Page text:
Commodity Job Seeker: Make Sure This Isn’t YouPosted: September 15, 2014
One definition of commodity is: “A basic good used in commerce that is interchangeable with other commodities of the same type.” In the world of job search and career management, you do not want to be a commodity! Interchangeability is not your friend.
Avoid the “Me Too” Syndrome
If your resume and other career marketing/job search tools paint you as just another candidate like the scores whose resumes preceded yours across the employer’s desk, you have set yourself up for failure at the start. You don’t want to come across as a copycat or someone without any original ideas, experiences and value.
It’s fatally easy to look for a shortcut that avoids the hard work required for a successful job search, such as convincing yourself you don’t really need to develop a professional resume that clearly and compellingly showcases your value-add message. Or maybe you’ve just looked at a few samples and decided you can kluge together a generic version that will work for you. (By the way, the definition of kluge is: “Use ill-assorted parts to make (something).”)
The “me too” approach means you have zero chance of standing out to potential employers or being memorable enough to them that they will think of you when scheduling interviews.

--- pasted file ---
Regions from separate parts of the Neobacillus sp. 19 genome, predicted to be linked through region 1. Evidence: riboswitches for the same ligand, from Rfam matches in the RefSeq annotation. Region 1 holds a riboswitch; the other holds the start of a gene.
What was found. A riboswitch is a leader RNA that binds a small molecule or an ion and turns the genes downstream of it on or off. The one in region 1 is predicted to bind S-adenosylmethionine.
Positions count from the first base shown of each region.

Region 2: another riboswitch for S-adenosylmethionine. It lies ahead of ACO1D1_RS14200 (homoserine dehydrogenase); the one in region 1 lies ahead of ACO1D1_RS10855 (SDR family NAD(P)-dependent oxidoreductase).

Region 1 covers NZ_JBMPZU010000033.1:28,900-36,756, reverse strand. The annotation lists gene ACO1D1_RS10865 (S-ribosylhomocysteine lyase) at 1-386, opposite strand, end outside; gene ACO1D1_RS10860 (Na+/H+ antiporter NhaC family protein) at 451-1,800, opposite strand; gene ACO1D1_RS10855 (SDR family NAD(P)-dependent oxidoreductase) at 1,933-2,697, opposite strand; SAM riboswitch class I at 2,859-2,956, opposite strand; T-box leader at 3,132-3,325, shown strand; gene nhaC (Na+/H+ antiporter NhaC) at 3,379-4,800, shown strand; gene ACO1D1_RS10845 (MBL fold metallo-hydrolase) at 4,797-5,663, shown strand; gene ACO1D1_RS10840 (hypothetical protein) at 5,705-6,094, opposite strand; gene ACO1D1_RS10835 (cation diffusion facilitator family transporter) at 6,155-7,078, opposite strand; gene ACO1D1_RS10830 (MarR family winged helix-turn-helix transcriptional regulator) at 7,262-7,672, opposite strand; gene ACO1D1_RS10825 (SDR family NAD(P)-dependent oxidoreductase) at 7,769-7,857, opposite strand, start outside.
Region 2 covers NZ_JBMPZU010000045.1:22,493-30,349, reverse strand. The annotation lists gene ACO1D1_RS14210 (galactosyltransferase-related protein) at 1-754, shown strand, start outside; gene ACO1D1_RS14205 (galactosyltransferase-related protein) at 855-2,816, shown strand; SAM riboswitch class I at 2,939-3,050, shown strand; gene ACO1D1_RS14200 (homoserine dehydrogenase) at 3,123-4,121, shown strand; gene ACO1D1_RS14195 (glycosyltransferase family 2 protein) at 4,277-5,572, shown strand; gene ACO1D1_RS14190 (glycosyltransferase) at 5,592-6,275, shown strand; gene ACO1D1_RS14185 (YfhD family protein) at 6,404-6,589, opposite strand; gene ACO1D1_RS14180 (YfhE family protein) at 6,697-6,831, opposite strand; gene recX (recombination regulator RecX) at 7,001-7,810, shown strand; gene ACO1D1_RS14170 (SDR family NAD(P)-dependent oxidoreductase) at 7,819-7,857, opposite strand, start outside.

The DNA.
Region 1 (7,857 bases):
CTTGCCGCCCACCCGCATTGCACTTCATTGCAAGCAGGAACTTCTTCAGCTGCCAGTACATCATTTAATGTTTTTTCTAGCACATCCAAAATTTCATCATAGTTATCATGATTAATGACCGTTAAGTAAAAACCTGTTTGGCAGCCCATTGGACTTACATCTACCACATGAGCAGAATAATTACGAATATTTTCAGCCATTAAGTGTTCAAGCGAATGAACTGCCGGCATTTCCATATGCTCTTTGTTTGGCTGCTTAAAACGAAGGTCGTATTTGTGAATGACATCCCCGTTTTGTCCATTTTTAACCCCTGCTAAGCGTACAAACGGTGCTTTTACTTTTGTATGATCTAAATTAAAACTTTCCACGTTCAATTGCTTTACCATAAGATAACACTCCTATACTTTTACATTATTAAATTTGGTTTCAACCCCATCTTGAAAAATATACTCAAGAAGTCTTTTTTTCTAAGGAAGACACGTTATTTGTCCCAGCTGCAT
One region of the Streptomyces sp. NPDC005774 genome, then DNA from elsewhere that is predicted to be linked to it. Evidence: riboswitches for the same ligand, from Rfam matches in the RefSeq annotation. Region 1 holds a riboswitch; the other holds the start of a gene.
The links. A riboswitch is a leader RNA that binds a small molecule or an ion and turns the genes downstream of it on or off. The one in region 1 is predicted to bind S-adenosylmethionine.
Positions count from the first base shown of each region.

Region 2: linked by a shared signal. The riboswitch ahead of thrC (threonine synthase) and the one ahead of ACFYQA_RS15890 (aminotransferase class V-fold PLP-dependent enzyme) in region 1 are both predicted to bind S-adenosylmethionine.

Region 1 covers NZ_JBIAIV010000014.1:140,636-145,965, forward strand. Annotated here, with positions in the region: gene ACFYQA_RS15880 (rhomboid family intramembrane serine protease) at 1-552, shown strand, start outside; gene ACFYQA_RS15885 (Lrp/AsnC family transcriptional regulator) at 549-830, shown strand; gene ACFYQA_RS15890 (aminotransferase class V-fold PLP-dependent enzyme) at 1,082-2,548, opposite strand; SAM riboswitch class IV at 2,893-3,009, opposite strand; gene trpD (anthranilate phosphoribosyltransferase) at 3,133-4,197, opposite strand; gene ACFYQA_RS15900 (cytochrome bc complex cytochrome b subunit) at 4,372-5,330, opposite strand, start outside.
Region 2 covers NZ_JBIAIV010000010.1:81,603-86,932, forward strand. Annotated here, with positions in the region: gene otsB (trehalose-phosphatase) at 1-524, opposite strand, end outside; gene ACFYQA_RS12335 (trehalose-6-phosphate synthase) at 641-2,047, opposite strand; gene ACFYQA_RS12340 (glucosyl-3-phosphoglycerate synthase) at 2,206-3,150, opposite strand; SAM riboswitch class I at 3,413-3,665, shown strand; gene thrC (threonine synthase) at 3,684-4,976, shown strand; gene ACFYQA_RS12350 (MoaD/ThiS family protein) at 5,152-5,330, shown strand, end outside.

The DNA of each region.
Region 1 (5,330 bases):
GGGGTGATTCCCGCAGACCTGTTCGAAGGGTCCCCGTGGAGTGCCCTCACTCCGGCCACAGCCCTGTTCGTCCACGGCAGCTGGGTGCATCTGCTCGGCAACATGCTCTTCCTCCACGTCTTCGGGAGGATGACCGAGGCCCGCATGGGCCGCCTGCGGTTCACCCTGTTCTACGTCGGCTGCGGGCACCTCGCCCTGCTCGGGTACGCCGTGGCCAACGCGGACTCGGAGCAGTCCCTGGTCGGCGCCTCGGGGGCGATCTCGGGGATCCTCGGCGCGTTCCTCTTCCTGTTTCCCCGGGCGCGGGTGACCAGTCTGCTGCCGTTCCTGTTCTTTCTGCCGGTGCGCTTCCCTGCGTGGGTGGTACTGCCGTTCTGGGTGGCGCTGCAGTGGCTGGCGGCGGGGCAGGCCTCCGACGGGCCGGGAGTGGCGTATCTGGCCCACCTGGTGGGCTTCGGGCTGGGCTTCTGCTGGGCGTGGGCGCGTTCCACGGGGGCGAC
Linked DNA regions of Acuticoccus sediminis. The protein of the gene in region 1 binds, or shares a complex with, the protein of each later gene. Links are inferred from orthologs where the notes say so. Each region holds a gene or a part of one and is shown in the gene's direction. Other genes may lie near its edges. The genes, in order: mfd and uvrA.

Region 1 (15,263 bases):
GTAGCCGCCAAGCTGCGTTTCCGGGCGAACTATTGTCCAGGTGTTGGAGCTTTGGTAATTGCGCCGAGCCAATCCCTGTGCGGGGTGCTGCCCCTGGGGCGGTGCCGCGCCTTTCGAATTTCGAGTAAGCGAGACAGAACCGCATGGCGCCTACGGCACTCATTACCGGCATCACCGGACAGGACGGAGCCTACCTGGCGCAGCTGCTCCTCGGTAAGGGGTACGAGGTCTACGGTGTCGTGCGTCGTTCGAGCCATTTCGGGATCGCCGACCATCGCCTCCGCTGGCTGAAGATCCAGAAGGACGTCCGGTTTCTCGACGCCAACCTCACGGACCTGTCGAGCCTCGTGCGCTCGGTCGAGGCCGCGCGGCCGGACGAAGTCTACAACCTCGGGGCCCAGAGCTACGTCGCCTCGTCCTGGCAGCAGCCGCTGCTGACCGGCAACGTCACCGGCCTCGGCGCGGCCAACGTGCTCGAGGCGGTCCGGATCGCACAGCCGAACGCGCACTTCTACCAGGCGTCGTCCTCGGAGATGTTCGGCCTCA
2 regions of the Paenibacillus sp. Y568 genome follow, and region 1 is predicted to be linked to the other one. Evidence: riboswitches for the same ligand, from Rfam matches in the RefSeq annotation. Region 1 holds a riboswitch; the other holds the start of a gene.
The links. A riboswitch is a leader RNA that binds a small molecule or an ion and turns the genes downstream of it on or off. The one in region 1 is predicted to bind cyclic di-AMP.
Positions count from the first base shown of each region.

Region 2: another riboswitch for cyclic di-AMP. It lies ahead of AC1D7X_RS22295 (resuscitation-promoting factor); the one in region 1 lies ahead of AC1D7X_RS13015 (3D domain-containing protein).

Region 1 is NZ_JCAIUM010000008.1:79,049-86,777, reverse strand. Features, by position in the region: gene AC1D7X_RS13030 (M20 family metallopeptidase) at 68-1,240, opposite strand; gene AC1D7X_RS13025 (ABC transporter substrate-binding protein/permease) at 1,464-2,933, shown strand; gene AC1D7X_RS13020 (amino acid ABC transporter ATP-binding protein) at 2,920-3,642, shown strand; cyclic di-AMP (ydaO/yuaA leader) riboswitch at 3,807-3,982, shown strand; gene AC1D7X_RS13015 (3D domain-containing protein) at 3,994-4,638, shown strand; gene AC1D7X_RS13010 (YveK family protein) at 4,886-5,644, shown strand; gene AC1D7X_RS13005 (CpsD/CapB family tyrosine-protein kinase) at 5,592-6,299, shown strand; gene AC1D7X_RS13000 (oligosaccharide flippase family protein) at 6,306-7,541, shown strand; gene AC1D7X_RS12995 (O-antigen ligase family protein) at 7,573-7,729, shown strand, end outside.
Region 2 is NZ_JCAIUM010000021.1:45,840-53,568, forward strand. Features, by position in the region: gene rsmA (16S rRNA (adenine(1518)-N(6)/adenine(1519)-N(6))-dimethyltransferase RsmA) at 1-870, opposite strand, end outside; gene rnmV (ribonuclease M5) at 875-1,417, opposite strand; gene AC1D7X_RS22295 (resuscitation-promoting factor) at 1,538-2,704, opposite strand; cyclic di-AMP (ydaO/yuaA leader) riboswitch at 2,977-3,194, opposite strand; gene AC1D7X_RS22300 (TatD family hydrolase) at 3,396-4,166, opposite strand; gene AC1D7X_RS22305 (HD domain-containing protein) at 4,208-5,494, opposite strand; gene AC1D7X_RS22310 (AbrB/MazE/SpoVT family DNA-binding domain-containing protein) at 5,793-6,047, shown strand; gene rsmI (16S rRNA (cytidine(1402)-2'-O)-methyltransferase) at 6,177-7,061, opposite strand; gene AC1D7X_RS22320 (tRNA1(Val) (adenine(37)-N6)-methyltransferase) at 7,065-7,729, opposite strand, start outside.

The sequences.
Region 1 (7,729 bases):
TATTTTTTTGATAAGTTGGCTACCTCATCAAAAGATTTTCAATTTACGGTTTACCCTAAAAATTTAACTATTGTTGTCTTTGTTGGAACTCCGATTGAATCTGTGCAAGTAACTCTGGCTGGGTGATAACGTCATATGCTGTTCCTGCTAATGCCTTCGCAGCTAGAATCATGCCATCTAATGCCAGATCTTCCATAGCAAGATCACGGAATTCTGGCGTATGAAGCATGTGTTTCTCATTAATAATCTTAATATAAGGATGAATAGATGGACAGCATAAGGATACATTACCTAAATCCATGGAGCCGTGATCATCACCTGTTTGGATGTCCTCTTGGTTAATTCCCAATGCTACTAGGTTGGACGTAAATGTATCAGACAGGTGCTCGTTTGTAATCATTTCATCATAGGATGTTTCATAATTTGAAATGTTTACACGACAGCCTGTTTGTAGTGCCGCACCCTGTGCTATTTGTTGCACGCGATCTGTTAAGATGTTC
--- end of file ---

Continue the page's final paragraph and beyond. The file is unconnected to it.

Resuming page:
Present Yourself as a Special-Value Candidate, Not a Commodity
You can take a number of steps to present yourself as a desirable (special-value) candidate and prevent the commodity label from being applied to you. For example, you can:
- Identify uncommon qualities and qualifications you can offer employers. You might, for instance, have demonstrated the ability to bring together people who don’t much like each other and are ready to fight to defend their turf–and get them to collaborate productively on business-critical projects. Not everyone can do this.
- Research potential employers and their probable needs or challenges. What can you offer them that hits really close to home? What obstacles have you overcome for other employers that would resonate with their needs or challenges? Also, have you broken new ground in doing so, rather than just following in someone else’s footsteps?
- Evaluate your strengths and weaknesses; then look for creative ways to accentuate your strengths and distinguish yourself from the herd (that is, your competition). Let the weaknesses just drift out of the picture unless one of them is standing in the way of setting yourself apart as a non-commodity job seeker (in which case, take active steps to eliminate it as a problem).
- Start now (if you haven’t already) to acquire a unique skill or specialty that will help you gain an edge in a competitive job market. Do your homework first, though, to make sure you have identified something with real promise, not just the next “shiny new thing.”
If your name comes up in a hiring discussion and people say, “George [or Georgina] who?”–you have some work to do to make sure you’re not viewed as a commodity job seeker the next time you pursue a new job.